The Council is also responsible for ensuring that services are coordinated with prevention and substance abuse treatment. The Council has a mandate to focus on people who are not in care (i.e. not receiving medical care) by assessing their needs and developing programs to bring them into care. The Council takes on additional projects as needed or required.
|3. When and where does it meet?
The full Council meets on the fourth Monday of every month at the San Francisco AIDS Foundation, 1035 Mission Street (between Sixth and Seventh Sts.), Third Floor Conference Room 3D, from 4:30 to 7:30pm. (Please check Meeting Calendar section for up to date meeting time and location). It may schedule additional meetings as needed. Each committee usually meets once a month. The standing committees are Consumer and Minority Affairs Committee, Government and Provider Affairs Committee, Membership Committee, Points of Integration Committee (a joint committee of the HIV Health Services Planning Council and the HIV Prevention Council), and Steering Committee. The Council creates ad hoc work groups to address short-term projects. Meeting dates and times are subject to change. For current meeting information, please visit our calendar.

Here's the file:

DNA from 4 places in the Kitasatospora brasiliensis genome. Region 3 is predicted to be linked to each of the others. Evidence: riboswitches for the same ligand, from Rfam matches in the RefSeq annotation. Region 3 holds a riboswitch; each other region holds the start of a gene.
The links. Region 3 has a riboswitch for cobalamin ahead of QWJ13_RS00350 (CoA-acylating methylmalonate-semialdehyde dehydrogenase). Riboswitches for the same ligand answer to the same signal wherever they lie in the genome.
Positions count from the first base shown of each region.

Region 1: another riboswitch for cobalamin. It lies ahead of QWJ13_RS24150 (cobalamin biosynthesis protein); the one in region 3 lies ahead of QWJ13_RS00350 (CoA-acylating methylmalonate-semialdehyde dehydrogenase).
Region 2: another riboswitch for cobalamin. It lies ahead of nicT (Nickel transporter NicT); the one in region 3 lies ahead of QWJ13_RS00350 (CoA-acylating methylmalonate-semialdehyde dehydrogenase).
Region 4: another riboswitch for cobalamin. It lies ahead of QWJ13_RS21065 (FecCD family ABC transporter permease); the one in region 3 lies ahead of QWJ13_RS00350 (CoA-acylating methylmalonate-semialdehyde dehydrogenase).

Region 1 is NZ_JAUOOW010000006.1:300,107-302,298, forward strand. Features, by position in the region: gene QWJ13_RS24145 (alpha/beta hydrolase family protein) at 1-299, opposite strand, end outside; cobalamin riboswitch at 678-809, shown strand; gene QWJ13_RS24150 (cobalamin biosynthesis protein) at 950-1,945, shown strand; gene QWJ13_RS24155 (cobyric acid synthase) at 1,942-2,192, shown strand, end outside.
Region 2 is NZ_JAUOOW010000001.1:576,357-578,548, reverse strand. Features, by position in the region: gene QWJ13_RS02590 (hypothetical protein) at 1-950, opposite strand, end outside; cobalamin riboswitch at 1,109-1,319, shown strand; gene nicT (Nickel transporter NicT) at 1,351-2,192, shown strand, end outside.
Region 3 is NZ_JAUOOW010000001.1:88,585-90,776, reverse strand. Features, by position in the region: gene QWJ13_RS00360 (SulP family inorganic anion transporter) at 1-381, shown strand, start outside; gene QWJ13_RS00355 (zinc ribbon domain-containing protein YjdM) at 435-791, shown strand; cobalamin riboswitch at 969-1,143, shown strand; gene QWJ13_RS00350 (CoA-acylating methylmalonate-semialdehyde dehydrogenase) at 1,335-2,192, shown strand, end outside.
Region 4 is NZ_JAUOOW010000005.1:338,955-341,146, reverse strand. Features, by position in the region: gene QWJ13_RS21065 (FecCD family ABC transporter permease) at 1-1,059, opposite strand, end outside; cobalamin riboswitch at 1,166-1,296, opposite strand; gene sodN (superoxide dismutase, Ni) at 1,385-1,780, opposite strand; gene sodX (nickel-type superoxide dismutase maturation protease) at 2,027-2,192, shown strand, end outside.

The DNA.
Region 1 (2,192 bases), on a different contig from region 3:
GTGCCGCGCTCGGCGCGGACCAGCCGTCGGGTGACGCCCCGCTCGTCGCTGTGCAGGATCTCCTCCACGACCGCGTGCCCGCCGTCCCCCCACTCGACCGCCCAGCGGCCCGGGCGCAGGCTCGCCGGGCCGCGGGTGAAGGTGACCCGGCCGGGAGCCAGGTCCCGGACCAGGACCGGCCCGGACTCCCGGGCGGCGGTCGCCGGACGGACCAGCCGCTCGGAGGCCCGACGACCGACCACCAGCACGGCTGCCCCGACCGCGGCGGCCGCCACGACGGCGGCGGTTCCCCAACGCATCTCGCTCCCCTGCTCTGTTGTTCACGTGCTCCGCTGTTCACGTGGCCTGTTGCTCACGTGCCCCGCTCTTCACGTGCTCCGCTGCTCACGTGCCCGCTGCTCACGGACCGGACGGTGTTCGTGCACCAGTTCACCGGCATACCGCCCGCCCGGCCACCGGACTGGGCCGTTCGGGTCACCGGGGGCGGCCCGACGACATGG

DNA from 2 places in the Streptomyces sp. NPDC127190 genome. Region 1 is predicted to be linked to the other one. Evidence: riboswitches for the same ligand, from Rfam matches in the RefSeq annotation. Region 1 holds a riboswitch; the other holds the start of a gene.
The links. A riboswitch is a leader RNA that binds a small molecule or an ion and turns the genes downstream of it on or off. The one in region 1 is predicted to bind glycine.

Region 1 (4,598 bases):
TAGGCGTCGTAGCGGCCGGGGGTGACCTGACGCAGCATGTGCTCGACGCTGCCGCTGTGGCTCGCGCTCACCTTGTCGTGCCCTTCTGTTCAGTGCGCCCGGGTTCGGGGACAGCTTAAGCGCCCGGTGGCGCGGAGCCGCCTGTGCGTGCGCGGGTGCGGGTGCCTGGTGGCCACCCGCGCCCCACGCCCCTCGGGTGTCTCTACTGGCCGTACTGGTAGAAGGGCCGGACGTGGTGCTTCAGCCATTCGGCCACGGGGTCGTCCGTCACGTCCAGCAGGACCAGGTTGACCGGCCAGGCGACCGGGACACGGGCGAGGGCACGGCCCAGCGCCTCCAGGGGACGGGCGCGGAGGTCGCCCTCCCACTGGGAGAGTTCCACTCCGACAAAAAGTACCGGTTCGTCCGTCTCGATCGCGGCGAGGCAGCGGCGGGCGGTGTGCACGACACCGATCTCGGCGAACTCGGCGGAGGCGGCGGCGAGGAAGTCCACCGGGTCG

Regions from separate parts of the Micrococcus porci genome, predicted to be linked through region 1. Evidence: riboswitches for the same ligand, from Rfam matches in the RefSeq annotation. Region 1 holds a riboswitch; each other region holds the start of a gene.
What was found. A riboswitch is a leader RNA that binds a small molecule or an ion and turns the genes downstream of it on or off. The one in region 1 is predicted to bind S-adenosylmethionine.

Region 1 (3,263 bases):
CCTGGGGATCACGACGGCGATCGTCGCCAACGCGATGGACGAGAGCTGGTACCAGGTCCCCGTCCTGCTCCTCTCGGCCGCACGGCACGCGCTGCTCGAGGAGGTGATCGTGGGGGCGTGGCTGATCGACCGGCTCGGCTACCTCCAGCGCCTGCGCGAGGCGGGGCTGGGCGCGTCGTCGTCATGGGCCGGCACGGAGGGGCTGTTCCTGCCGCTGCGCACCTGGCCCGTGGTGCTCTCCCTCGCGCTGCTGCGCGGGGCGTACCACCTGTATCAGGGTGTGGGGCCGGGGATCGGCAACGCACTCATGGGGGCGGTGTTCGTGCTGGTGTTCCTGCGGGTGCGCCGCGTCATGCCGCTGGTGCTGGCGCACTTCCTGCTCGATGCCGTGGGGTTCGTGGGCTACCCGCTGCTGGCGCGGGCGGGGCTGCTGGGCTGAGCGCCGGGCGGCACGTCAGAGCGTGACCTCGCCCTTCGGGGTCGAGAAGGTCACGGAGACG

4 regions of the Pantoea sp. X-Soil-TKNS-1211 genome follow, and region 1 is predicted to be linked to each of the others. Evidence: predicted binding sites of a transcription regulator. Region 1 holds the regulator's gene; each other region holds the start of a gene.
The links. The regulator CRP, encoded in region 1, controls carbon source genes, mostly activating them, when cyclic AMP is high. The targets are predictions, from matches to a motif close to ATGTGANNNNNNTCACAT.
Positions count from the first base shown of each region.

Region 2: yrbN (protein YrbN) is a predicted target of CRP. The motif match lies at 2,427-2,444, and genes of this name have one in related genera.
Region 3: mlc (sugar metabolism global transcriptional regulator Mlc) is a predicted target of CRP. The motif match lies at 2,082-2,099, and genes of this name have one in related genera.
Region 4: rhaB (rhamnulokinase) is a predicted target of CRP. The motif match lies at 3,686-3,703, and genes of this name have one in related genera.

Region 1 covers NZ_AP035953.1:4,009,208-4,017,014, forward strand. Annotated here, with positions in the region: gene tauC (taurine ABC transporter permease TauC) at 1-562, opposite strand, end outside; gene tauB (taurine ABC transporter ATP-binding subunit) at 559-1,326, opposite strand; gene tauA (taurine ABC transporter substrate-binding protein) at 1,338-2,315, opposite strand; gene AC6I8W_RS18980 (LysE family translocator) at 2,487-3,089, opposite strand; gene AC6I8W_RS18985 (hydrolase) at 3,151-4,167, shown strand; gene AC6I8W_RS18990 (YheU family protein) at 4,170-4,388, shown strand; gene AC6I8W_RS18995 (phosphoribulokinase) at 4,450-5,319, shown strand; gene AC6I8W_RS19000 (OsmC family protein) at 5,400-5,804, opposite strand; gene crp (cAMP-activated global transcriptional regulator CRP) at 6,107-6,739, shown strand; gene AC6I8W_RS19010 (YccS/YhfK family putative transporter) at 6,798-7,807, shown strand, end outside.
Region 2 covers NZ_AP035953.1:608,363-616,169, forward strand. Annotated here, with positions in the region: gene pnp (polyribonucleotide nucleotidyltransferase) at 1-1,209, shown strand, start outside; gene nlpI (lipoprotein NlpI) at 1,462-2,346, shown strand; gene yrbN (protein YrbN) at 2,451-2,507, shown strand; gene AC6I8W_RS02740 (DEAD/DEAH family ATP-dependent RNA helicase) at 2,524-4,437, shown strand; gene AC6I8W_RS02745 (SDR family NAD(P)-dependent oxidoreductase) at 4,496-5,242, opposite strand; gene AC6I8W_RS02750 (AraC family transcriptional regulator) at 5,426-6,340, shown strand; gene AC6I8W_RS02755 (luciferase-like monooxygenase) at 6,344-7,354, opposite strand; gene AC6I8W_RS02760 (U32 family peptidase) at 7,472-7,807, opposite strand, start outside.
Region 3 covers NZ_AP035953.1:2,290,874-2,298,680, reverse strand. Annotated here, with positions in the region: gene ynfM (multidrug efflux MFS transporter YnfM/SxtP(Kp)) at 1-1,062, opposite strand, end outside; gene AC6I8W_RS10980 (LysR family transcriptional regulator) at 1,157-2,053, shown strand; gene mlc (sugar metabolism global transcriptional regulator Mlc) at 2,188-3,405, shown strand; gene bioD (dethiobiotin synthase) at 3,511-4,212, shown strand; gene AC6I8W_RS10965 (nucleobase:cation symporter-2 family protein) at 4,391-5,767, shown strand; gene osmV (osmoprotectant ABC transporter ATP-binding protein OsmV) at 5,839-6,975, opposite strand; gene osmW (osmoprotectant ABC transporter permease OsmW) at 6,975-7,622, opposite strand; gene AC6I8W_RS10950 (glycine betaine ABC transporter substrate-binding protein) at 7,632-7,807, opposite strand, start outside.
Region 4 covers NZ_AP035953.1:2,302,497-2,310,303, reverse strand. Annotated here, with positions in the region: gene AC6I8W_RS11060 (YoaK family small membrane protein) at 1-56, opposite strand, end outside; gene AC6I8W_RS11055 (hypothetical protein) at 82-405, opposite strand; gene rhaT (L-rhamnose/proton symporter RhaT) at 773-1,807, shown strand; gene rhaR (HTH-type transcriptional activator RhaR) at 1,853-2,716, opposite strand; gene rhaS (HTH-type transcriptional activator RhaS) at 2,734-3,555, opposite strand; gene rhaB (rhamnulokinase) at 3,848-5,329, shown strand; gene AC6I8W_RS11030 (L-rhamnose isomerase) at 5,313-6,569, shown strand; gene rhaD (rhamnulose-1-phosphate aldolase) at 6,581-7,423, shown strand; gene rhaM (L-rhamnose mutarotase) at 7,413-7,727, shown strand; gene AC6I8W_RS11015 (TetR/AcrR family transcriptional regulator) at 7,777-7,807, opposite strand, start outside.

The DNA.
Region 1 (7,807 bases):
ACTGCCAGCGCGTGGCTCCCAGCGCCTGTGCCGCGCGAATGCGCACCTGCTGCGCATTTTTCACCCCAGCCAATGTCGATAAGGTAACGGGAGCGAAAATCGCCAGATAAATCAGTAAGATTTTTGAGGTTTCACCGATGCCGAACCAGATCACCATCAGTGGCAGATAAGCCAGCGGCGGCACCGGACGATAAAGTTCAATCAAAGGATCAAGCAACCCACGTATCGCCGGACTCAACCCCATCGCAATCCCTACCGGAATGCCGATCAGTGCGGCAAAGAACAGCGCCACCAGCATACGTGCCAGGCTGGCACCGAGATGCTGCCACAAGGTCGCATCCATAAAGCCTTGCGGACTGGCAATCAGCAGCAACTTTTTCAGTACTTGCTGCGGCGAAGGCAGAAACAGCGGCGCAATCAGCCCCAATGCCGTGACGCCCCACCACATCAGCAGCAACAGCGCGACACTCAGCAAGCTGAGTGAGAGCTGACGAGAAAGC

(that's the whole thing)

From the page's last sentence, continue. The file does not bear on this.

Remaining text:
|4. How does one find out about Council meeting times and agendas?
The Planning Council has a website, www.sfcarecouncil.org, which includes upcoming Council meeting times and agendas, committee meeting times, agendas, and locations, and minutes from Full Council and committee meetings. It links to documents such as the Three Year Comprehensive Plan and other useful Council information. Planning Council meeting times and agendas are also posted to the Council’s Yahoo Group email list.